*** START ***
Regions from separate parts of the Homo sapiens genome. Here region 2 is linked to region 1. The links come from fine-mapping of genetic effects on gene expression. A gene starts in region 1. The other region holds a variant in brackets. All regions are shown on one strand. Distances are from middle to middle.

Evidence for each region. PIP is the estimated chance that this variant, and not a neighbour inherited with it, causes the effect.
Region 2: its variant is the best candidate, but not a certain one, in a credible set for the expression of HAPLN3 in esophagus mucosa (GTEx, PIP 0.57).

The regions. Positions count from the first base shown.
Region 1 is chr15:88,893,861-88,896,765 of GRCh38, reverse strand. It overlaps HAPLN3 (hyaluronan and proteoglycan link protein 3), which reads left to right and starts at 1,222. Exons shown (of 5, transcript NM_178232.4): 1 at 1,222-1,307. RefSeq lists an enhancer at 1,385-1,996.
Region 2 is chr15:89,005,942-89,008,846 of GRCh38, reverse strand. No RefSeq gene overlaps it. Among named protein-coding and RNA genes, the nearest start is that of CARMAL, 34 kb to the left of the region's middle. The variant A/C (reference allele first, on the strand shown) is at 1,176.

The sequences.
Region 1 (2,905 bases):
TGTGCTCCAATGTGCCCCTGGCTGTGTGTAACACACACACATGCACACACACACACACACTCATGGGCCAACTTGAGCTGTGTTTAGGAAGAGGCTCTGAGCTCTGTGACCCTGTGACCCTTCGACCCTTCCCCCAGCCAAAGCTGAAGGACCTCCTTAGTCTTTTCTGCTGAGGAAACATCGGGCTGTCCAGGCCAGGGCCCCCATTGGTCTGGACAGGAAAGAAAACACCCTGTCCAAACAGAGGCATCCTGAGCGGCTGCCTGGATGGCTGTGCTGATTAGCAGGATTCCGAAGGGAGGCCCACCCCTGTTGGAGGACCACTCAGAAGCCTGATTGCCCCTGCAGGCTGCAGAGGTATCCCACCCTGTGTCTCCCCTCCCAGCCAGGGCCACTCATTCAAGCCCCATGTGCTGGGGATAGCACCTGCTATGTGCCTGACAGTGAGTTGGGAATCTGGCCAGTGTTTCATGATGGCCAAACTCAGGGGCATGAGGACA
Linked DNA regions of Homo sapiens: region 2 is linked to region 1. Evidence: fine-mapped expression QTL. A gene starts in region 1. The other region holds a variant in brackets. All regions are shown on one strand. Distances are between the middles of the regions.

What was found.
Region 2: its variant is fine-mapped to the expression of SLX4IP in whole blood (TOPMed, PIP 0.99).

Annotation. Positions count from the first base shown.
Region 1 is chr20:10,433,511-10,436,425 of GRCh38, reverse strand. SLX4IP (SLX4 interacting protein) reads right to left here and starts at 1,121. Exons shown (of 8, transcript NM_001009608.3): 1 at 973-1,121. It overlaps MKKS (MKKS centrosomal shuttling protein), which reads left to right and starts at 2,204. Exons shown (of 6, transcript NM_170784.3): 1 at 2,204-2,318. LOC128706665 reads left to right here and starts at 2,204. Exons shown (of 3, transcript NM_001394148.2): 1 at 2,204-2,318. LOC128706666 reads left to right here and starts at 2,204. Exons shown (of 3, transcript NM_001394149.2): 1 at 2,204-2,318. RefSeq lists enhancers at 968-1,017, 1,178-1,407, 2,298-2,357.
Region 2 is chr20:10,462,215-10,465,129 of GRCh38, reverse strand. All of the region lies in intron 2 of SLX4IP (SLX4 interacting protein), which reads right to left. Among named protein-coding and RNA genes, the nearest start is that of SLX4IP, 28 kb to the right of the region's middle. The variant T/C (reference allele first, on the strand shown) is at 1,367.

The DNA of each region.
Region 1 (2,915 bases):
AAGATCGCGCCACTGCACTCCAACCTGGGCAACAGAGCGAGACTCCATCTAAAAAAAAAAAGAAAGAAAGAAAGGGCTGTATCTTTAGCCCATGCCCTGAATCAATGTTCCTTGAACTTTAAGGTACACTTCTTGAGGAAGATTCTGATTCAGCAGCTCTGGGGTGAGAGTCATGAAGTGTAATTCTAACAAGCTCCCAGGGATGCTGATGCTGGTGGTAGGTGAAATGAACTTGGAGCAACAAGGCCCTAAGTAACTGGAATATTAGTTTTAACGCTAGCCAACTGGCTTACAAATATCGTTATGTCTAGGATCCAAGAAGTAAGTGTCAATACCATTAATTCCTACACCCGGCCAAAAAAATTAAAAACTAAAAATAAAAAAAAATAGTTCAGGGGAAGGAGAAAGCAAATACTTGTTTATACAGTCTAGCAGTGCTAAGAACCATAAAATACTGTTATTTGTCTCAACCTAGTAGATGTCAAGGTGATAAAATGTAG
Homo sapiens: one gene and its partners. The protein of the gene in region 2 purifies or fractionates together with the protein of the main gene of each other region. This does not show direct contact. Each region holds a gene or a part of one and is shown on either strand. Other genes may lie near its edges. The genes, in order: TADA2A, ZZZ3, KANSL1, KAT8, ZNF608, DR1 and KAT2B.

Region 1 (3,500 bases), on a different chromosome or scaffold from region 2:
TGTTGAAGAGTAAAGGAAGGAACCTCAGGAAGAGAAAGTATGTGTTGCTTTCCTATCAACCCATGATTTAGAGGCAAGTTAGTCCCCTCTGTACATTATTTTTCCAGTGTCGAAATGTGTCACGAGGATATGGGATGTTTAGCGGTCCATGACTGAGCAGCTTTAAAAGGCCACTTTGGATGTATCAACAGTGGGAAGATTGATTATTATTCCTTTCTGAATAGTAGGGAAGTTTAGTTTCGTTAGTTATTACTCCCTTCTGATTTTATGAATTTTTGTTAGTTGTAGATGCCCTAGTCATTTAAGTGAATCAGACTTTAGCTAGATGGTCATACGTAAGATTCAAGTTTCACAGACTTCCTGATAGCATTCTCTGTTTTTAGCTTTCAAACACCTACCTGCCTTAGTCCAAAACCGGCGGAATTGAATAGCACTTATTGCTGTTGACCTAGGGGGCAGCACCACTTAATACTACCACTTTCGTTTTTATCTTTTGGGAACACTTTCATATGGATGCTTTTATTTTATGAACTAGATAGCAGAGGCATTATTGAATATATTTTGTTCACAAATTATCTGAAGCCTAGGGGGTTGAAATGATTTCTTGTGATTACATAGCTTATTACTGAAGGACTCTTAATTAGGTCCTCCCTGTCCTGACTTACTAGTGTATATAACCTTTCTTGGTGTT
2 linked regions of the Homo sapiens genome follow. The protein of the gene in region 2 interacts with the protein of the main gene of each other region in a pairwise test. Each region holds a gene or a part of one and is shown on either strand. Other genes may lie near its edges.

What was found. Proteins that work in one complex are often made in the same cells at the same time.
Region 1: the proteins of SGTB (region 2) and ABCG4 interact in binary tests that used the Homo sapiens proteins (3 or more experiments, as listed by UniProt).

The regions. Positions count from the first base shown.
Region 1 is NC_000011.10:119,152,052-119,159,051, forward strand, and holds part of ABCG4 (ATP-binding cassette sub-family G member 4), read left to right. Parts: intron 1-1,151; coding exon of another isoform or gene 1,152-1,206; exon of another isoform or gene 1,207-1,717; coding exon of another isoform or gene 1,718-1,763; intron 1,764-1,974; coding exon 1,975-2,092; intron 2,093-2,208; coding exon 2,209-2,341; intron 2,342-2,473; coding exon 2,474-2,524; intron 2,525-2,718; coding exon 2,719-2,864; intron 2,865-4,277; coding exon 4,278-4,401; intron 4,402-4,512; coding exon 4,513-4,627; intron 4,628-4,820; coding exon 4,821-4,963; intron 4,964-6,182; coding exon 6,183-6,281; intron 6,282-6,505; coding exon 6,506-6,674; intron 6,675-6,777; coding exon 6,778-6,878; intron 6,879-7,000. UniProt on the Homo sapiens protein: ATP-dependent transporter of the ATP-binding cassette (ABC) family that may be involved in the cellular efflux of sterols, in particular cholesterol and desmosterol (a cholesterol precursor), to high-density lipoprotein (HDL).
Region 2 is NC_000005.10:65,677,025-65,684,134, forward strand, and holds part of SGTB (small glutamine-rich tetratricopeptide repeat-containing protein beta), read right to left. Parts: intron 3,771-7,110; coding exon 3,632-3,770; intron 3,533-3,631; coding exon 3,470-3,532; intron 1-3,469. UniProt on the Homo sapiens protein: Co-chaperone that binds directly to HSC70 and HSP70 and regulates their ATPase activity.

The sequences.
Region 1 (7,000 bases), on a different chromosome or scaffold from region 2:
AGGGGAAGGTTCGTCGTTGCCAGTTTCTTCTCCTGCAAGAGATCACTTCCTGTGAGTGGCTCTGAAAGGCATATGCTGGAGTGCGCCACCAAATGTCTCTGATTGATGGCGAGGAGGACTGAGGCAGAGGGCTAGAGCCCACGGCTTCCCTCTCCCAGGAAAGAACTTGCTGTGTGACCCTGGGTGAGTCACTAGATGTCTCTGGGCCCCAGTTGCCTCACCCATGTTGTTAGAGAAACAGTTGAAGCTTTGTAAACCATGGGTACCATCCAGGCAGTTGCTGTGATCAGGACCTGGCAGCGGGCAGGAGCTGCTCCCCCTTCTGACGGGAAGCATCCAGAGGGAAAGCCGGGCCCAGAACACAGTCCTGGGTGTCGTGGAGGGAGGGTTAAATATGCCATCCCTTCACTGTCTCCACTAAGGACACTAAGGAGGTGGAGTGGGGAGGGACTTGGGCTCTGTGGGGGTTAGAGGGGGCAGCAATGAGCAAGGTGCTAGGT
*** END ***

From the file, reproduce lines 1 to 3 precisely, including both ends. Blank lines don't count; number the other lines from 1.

Regions from separate parts of the Homo sapiens genome. Here region 2 is linked to region 1. The links come from fine-mapping of genetic effects on gene expression. A gene starts in region 1. The other region holds a variant in brackets. All regions are shown on one strand. Distances are from middle to middle.

Evidence for each region. PIP is the estimated chance that this variant, and not a neighbour inherited with it, causes the effect.
Region 2: its variant is the best candidate, but not a certain one, in a credible set for the expression of HAPLN3 in esophagus mucosa (GTEx, PIP 0.57).